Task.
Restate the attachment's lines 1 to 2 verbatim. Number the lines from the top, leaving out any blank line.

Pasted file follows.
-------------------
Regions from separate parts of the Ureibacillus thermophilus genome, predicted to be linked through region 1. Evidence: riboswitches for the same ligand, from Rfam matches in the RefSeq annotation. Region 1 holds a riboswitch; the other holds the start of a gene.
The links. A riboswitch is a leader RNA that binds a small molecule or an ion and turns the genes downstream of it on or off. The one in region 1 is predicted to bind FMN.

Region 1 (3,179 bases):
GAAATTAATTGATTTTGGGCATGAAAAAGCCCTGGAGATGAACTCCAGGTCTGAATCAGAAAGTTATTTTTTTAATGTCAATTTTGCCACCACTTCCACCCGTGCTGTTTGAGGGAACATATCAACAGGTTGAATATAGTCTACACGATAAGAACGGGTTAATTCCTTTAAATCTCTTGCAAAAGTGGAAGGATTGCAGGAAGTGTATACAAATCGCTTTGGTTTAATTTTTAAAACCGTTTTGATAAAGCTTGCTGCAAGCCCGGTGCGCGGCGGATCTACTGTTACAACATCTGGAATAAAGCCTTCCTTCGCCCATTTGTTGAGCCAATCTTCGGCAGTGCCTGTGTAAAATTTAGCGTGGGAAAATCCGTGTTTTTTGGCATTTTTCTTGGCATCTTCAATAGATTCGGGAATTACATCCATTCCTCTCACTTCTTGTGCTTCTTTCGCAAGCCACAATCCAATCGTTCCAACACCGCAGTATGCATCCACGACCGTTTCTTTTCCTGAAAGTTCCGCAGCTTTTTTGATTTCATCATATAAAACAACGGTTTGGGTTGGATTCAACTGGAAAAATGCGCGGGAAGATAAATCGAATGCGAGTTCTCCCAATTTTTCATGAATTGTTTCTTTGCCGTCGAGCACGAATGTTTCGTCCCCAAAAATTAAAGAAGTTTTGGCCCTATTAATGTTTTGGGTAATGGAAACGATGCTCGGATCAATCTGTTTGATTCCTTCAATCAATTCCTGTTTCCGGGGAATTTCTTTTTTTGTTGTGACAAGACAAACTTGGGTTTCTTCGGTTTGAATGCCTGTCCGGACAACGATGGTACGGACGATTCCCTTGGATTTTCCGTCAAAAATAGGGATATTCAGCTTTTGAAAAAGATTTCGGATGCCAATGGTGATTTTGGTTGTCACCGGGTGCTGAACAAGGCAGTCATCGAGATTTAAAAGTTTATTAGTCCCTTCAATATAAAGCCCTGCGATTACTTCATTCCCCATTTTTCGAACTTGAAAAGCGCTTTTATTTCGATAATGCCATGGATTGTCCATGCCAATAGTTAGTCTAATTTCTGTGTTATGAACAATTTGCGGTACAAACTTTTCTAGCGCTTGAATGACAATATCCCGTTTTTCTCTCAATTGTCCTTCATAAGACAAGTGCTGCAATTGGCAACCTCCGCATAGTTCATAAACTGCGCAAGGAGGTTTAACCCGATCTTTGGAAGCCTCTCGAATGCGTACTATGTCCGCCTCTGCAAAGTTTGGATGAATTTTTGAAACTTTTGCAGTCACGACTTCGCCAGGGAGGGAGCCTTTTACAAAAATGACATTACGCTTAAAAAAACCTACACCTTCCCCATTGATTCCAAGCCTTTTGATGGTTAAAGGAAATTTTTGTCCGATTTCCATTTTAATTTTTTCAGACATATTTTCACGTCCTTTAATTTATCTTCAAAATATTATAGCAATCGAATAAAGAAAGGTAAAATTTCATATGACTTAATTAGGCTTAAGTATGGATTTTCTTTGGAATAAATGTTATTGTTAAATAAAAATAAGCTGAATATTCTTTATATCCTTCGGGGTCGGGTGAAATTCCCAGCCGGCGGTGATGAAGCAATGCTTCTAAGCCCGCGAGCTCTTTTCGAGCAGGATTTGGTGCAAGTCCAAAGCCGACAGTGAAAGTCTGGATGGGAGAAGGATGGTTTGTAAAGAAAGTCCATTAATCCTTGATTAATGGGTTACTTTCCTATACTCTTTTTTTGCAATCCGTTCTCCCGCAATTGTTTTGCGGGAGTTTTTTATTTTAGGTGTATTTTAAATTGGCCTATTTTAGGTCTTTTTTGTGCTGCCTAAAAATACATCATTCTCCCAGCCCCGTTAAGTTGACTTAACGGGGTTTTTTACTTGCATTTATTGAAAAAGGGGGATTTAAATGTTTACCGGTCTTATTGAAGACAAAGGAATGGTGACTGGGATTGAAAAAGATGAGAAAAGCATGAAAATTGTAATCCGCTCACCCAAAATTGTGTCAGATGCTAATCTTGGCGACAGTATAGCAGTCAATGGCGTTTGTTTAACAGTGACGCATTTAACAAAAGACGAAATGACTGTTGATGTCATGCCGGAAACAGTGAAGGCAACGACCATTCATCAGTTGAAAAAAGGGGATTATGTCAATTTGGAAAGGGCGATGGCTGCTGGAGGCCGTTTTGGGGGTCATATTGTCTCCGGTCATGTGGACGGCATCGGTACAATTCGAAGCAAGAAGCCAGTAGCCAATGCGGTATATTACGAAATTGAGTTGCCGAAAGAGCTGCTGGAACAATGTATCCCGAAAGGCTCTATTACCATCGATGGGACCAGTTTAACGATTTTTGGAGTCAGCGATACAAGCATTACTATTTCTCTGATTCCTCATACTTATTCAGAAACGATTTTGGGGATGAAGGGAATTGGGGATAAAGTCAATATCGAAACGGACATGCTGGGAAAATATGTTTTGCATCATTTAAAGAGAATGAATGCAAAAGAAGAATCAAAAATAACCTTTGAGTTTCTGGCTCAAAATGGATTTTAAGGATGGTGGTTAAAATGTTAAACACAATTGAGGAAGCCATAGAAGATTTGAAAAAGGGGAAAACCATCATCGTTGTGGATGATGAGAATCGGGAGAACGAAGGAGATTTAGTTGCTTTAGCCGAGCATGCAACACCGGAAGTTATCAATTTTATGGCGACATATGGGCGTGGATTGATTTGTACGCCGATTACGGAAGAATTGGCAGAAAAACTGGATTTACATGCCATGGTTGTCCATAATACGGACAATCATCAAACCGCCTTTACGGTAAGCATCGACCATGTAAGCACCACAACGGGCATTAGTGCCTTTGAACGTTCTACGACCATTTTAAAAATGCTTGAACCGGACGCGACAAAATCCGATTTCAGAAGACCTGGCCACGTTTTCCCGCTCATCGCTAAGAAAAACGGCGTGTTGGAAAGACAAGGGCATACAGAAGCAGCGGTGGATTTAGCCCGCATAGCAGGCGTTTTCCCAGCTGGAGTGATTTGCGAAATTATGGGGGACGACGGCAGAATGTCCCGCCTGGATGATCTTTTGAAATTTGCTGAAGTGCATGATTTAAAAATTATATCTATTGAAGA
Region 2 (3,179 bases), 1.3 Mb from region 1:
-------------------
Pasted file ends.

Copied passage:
Regions from separate parts of the Ureibacillus thermophilus genome, predicted to be linked through region 1. Evidence: riboswitches for the same ligand, from Rfam matches in the RefSeq annotation. Region 1 holds a riboswitch; the other holds the start of a gene.
The links. A riboswitch is a leader RNA that binds a small molecule or an ion and turns the genes downstream of it on or off. The one in region 1 is predicted to bind FMN.